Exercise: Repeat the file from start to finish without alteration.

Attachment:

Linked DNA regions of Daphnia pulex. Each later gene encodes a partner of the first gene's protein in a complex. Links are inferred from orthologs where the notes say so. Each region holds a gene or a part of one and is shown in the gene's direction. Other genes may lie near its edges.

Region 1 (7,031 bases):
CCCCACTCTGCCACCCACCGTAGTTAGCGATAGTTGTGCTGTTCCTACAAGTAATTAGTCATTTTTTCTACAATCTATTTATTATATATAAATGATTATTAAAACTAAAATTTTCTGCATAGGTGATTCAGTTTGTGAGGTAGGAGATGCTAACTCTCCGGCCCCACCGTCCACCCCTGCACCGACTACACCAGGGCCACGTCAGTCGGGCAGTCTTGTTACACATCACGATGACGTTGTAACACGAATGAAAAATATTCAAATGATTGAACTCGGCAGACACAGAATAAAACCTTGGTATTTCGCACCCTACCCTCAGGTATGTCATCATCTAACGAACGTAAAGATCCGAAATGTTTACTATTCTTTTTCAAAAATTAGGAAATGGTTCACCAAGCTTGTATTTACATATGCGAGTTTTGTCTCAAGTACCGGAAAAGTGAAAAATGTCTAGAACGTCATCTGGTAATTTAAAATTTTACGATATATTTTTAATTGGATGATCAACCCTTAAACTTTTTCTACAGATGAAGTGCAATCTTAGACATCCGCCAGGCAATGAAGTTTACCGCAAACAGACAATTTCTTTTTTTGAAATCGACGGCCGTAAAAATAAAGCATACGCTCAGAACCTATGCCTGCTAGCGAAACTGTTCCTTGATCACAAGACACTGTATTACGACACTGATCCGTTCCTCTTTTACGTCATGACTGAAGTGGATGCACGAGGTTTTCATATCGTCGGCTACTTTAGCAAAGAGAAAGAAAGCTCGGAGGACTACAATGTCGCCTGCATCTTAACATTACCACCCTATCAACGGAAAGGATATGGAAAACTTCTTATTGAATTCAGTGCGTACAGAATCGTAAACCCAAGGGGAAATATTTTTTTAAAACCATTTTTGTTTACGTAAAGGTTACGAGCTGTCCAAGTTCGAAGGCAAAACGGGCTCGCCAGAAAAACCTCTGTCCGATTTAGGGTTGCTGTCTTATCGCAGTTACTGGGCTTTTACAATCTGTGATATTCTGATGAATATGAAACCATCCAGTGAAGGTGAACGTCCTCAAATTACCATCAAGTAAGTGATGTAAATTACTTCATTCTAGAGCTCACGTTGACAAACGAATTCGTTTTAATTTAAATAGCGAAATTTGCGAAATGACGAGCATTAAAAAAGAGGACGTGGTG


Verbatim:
Linked DNA regions of Daphnia pulex. Each later gene encodes a partner of the first gene's protein in a complex. Links are inferred from orthologs where the notes say so. Each region holds a gene or a part of one and is shown in the gene's direction. Other genes may lie near its edges.

Region 1 (7,031 bases):
CCCCACTCTGCCACCCACCGTAGTTAGCGATAGTTGTGCTGTTCCTACAAGTAATTAGTCATTTTTTCTACAATCTATTTATTATATATAAATGATTATTAAAACTAAAATTTTCTGCATAGGTGATTCAGTTTGTGAGGTAGGAGATGCTAACTCTCCGGCCCCACCGTCCACCCCTGCACCGACTACACCAGGGCCACGTCAGTCGGGCAGTCTTGTTACACATCACGATGACGTTGTAACACGAATGAAAAATATTCAAATGATTGAACTCGGCAGACACAGAATAAAACCTTGGTATTTCGCACCCTACCCTCAGGTATGTCATCATCTAACGAACGTAAAGATCCGAAATGTTTACTATTCTTTTTCAAAAATTAGGAAATGGTTCACCAAGCTTGTATTTACATATGCGAGTTTTGTCTCAAGTACCGGAAAAGTGAAAAATGTCTAGAACGTCATCTGGTAATTTAAAATTTTACGATATATTTTTAATTGGATGATCAACCCTTAAACTTTTTCTACAGATGAAGTGCAATCTTAGACATCCGCCAGGCAATGAAGTTTACCGCAAACAGACAATTTCTTTTTTTGAAATCGACGGCCGTAAAAATAAAGCATACGCTCAGAACCTATGCCTGCTAGCGAAACTGTTCCTTGATCACAAGACACTGTATTACGACACTGATCCGTTCCTCTTTTACGTCATGACTGAAGTGGATGCACGAGGTTTTCATATCGTCGGCTACTTTAGCAAAGAGAAAGAAAGCTCGGAGGACTACAATGTCGCCTGCATCTTAACATTACCACCCTATCAACGGAAAGGATATGGAAAACTTCTTATTGAATTCAGTGCGTACAGAATCGTAAACCCAAGGGGAAATATTTTTTTAAAACCATTTTTGTTTACGTAAAGGTTACGAGCTGTCCAAGTTCGAAGGCAAAACGGGCTCGCCAGAAAAACCTCTGTCCGATTTAGGGTTGCTGTCTTATCGCAGTTACTGGGCTTTTACAATCTGTGATATTCTGATGAATATGAAACCATCCAGTGAAGGTGAACGTCCTCAAATTACCATCAAGTAAGTGATGTAAATTACTTCATTCTAGAGCTCACGTTGACAAACGAATTCGTTTTAATTTAAATAGCGAAATTTGCGAAATGACGAGCATTAAAAAAGAGGACGTGGTG